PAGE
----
He had a blood pressure issue and passed out at a friend’s house, concussing himself on the way down. Unfortunately, his insurance had lapsed, because he’d just graduated college two days prior. The ER bill total was around $3,500 – a bill that was pretty insurmountable for a guy working at a sandwich shop with no insurance. He spoke to the financial services department and got the bill reduced substantially, and fortunately was able to pay the rest of it off with no problems.
Along the lines of #3, many hospitals are very willing to work with you on your bills, provided you contact them as soon as possible after the services. Solutions include bill reduction, payment plans (some will take anything over $10/month, no matter the size of the bill), or temporary forbearance of the bill for a period of time. Failing everything else, this is almost always going to work in some way to alleviate the burden of a huge bill all at once, so don’t hesitate out of fear. The longer you put off talking to them, the harder it’ll be to reach a deal that benefits you both.
This goes back to #1, because the same website – www.healthcare.gov – that you use to qualify for Medicaid will also bring you to the exchanges if you make over the Medicaid limit. The exchanges are set up to offer a premium discount on the insurance you end up buying.
The amount is, once again, dependent on your income. The issue here, however, is the exchanges appear to have a rather sizeable blind spot; for a single person without children, income amounts between around $18,000/year and $29,000 a year don’t get any assistance. Under that amount, and you probably qualify for Medicaid. Over it, you get the premium assistance. It’s frustrating at times, but it’s another tool to ensure that you’re insured, and the premium assistance is actually pretty significant – typically at least half.
Because of the ACA, most colleges – particularly state colleges – have started mandating that their students are covered by some level of insurance. Because of this, those same colleges usually offer student insurance at a significantly reduced rate.
For instance, a local University’s plan looks like this:
Blue Cross Blue Shield
~ $110/month premium
They pay 80% after your deductible is met and they only require copay on prescriptions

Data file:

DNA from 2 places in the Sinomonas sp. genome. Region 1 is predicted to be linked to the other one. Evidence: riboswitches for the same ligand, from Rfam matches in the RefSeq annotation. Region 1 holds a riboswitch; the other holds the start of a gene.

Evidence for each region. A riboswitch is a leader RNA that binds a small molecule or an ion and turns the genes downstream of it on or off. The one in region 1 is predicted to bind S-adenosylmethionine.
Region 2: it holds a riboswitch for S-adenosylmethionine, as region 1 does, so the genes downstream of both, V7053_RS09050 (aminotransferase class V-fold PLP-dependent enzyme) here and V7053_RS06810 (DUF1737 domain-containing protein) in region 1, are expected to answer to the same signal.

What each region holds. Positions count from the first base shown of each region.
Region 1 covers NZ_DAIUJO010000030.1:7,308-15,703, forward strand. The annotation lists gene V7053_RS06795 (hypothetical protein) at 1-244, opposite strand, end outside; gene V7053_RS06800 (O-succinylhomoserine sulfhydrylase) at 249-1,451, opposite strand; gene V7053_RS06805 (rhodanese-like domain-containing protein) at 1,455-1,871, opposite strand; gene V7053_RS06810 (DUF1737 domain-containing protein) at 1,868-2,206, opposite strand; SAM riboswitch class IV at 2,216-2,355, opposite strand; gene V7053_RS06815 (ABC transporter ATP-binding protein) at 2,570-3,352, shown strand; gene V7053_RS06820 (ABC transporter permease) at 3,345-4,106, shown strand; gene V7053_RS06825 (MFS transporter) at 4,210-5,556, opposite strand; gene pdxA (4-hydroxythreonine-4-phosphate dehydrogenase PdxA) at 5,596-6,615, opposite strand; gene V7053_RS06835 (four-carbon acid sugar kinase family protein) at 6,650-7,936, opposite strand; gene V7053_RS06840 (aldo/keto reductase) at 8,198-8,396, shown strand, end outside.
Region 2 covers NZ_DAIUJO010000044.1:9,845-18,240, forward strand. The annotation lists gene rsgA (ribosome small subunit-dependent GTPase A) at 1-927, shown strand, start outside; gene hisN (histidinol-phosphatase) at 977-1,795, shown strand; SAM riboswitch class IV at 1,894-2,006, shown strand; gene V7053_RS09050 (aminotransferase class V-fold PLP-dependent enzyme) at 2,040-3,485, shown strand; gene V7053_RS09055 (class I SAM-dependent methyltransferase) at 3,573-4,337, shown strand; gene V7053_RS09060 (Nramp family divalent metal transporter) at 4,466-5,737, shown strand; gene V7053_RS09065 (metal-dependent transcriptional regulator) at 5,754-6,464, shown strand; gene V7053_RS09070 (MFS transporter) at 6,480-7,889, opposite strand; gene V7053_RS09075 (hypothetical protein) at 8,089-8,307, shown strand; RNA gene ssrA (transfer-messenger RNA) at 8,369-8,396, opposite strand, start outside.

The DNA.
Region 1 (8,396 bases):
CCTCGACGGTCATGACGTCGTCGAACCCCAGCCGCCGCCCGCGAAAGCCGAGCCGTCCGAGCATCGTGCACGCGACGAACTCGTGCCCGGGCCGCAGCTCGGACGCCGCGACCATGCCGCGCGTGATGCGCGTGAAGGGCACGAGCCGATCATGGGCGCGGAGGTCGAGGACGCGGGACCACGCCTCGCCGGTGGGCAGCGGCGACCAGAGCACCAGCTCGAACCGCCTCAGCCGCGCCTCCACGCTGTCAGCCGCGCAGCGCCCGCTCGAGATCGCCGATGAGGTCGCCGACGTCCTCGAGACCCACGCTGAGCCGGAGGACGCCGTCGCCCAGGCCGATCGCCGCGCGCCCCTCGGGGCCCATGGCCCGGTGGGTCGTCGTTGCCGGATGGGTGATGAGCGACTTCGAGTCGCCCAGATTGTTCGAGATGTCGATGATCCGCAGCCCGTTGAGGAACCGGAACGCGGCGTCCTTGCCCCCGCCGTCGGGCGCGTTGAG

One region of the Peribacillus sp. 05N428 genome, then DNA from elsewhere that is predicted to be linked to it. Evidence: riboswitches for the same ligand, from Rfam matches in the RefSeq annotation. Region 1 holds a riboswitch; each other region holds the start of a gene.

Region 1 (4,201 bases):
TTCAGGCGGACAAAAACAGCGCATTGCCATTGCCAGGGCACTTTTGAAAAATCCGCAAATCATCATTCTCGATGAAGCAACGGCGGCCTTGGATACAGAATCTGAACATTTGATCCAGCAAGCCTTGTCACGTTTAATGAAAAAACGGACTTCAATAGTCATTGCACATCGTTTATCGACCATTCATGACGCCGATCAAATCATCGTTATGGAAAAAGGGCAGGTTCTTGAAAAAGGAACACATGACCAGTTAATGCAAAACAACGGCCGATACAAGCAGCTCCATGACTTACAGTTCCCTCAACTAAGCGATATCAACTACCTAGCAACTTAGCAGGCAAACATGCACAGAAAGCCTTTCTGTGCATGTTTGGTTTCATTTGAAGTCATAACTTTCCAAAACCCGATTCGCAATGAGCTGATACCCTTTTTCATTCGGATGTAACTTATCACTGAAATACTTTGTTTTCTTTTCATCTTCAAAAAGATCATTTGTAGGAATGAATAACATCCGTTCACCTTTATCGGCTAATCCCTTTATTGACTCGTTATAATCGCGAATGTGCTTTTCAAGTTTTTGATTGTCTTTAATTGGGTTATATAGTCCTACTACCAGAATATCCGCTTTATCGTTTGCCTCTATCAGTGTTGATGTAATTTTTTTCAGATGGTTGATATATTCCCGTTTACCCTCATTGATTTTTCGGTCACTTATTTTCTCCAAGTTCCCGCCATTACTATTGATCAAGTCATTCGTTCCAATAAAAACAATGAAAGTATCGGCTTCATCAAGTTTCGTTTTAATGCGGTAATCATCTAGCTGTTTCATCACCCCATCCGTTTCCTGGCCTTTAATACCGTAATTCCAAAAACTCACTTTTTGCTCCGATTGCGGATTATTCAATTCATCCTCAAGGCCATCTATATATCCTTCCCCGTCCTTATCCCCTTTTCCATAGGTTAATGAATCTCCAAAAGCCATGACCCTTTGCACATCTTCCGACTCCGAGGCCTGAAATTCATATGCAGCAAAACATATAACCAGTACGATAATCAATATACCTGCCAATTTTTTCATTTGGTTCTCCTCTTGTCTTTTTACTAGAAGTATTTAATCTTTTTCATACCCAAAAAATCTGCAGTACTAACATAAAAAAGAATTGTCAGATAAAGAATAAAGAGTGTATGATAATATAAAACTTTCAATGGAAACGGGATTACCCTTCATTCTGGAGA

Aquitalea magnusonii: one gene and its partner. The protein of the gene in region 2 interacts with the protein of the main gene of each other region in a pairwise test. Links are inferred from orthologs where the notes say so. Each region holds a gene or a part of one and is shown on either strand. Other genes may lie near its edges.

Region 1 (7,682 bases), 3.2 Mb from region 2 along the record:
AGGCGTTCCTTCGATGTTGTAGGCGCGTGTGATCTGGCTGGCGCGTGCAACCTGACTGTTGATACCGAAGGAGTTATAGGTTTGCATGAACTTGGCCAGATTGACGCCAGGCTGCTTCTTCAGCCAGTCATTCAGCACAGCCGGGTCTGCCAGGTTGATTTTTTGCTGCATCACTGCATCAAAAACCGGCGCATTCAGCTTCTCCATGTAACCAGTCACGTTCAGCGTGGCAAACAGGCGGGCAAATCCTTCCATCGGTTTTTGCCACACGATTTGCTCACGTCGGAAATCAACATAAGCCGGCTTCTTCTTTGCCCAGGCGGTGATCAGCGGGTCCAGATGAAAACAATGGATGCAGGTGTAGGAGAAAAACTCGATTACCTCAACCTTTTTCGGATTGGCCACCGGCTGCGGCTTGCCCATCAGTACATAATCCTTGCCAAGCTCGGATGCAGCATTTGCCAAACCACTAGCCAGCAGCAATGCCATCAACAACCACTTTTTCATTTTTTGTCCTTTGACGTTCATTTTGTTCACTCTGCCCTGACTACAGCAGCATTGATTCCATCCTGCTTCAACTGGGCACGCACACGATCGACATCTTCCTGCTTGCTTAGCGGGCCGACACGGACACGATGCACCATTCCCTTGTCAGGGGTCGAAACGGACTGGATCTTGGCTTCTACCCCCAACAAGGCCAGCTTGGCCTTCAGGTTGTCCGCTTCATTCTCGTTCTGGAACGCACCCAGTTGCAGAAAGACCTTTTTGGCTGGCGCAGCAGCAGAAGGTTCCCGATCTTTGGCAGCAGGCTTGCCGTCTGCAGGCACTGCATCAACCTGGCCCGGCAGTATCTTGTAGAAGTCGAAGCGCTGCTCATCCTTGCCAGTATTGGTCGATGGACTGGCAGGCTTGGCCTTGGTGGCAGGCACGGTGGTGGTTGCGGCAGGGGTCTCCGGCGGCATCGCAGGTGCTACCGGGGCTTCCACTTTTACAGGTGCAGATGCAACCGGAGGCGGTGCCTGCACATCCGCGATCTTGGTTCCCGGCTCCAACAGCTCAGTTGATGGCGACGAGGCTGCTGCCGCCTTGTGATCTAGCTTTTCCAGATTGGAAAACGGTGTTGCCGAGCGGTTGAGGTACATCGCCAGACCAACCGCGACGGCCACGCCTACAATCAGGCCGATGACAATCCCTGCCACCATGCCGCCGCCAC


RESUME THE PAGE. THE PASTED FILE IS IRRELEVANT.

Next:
This is incredible coverage, even if the price were doubled. The only caveat is you need to be taking at least 1 credit hour of on-campus classes, but one credit + the cost of insurance would still only be about $210/month.
Enrollment is automatic, and even with class fees and tuition, you’re still possibly looking at less total cost than healthcare on the exchanges, depending on your situation. In addition, if you’re already going to college, it’s totally worth it in most cases to be enrolled in the student insurance (unless you’re still under your parent’s plan).
Along the lines of charity cares specific to a hospital, local charities often help pay difficult medical bills for families in need. Check with local churches, and often food banks or crisis/domestic violence care centers will have contact information. Again, this is more of an “emergency” sort of situation, but it’s worth asking if you need the help.
Health shares are newer programs that are typically structured around faith communities. In it, people share the cost of medical procedures across a very large group. This creates a scenario where someone will be covered for anything because everyone pays into the pool, and everyone benefits. These are typically tied to Christian communities, but if you’ve got the option, they may be great for you.
Living frugal means living healthy!
Medicine is about helping people, not bankrupting them. Without going into a broader, more convoluted conversation, let me just say that health insurance shouldn’t be as intimidating as it is. We all deserve the opportunity to make healthy choices and see a doctor when needed. And as I said, I know this list is just a small dip into the world of health insurance, but hopefully it’ll help you get started on making better choices today.
Do you find making health insurance choices overwhelming?
Sound off in the comments below and let me know what you think!